History behind Union Plaza neighborhood slated for demolition
EL PASO, Texas (CBS4) —
By now, you have probably heard about the fight to save the historic Union Plaza neighborhood. But what makes it so historic? We met with one of the main historians who has been fighting to save the area.
Historian Bernie Sargent said tearing it down will mean every piece of history that has happened there since 1829 will be wiped out with a bulldozer.
"We've learned that this is the actual first location of the first ranch north of the river. That was in 1827," Sargent said.
Sargent said Union Plaza is the oldest residential neighborhood in El Paso.
"In El Paso proper. Obviously we had Ysleta, we had San Elizario and Socorro, which had neighborhoods," Sargent explained.
Sargent said a lot of people who lived in the neighborhood in the early 1900s were railroad workers. He thinks the history of the people who lived in that neighborhood is phenomenal.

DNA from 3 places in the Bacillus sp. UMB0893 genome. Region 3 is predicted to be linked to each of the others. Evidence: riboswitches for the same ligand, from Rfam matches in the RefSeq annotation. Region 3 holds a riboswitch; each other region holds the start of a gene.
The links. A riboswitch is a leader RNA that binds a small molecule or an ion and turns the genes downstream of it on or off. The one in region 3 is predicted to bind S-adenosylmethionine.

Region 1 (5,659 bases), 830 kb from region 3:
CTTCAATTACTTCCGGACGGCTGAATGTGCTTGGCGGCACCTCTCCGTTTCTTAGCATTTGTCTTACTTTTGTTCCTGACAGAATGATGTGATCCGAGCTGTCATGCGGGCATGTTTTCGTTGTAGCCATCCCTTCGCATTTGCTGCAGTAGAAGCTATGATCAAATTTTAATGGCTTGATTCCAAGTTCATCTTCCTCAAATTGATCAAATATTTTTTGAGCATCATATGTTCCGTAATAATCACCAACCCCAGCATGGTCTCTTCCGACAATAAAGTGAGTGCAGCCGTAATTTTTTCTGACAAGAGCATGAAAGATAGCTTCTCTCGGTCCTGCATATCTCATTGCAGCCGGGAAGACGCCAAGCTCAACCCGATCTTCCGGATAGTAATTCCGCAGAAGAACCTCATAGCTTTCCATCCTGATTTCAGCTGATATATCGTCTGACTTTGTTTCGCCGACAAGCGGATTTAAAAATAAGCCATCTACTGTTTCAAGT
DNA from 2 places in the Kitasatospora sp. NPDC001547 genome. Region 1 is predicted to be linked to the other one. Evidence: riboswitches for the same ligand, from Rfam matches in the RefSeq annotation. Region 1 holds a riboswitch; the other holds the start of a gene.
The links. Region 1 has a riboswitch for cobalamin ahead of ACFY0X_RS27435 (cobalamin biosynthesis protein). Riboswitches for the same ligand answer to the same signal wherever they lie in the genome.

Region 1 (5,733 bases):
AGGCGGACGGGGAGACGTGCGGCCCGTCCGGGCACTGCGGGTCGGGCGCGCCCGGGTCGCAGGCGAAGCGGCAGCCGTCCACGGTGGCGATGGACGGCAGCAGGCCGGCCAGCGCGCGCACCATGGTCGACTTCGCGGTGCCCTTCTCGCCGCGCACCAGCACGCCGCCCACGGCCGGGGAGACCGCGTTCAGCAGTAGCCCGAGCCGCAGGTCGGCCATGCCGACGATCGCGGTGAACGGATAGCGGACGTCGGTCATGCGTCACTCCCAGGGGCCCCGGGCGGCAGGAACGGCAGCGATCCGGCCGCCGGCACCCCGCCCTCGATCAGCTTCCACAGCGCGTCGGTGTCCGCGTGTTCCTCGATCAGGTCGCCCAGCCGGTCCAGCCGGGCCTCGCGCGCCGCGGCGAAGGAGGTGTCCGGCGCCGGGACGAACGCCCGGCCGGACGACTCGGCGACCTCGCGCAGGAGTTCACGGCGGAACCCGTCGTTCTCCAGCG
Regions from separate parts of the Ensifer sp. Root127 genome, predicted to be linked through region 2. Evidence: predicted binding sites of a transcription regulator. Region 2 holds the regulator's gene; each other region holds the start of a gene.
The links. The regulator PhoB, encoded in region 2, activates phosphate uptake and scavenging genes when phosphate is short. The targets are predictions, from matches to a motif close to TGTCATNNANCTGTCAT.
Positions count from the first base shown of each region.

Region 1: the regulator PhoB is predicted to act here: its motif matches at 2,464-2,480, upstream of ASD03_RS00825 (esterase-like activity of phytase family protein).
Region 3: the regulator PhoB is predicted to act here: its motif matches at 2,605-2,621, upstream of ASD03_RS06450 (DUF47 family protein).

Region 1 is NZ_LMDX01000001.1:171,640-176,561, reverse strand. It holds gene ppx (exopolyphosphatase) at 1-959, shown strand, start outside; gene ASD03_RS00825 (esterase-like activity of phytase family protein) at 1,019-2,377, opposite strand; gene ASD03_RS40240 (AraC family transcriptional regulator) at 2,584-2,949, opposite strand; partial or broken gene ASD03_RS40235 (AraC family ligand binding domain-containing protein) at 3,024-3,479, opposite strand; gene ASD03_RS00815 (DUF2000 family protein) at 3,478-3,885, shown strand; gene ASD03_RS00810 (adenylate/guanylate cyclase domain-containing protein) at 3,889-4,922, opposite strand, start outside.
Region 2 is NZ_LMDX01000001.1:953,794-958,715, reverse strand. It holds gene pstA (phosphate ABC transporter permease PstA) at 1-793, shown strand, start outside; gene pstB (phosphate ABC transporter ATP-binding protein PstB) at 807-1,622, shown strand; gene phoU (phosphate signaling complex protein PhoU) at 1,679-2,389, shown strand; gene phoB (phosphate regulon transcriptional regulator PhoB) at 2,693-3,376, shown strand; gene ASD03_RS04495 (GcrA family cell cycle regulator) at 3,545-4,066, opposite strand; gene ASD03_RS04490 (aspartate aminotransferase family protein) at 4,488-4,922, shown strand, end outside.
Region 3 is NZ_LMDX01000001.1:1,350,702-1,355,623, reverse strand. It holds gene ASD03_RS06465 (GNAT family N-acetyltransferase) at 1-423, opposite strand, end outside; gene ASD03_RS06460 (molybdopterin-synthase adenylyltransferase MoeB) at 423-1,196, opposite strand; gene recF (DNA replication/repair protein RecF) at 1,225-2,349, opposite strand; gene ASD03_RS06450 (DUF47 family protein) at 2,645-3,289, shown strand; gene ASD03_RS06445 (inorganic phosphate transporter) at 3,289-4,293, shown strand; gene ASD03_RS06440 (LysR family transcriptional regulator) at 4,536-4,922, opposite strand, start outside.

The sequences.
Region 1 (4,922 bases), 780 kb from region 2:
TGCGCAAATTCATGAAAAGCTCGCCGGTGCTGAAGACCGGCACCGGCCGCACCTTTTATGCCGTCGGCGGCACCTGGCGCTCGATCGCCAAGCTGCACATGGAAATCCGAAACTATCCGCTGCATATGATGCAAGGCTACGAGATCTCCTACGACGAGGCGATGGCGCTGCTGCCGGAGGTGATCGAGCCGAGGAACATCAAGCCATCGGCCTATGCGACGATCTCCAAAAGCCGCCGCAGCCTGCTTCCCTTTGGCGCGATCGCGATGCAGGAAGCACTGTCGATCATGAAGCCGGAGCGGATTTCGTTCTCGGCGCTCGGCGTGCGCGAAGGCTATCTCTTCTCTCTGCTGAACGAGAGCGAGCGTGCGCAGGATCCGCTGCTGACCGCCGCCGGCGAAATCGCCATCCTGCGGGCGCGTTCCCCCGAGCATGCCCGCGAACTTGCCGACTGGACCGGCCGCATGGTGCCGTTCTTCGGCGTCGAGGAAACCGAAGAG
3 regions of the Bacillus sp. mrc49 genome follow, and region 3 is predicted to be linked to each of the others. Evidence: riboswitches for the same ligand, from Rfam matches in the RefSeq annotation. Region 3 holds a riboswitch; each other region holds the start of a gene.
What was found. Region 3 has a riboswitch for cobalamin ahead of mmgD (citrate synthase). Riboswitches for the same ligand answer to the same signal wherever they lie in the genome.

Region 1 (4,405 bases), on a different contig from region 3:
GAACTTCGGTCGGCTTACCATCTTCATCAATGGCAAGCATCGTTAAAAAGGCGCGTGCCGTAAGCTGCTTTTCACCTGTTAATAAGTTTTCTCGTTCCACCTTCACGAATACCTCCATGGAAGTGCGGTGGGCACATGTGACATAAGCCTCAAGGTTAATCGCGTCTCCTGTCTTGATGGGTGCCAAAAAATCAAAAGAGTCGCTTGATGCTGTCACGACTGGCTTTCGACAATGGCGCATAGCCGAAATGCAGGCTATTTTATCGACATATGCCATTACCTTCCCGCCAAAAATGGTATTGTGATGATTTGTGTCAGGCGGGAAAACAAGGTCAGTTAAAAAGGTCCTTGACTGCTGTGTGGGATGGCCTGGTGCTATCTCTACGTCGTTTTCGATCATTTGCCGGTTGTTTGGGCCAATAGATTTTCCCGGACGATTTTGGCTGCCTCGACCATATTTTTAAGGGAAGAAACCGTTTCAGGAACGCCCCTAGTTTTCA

"The monies that was being laundered by Pancho Villa; he had a stash house there; reportedly had buried some of his money there. His wife lived in that neighborhood," Sargent explained.
A lot of Chinese history and culture is wrapped up in this neighborhood, too.
"The Chinese laundry that became the restaurant that is now slated to be torn down is the last vestige of the Chinese community," Sargent said.
Then there is the Mansion House. Sargent said it was originally a boarding house.
"So there was police there. There were people who worked for the railroad there. We had a lot of Chinese living in that neighborhood," Sargent said.
You may know it now as an old brothel.
"Some of the leadership of El Paso spent time there," Sargent said. "The business was a little bit less than preferable. But the monies that were received by the city actually put in streetlights, put in sidewalks, built a lot of the city with the taxes that the ladies had to pay."
Sargent said his vision instead of an arena is to re-create the neighborhood as the birthplace of El Paso. He said we could utilize some of the buildings that are down there that the city has already purchased. He said it could be the culture center hub for Mexican-Americans, Native Americans, African-Americans, Chinese-Americans and Middle Eastern culture centers.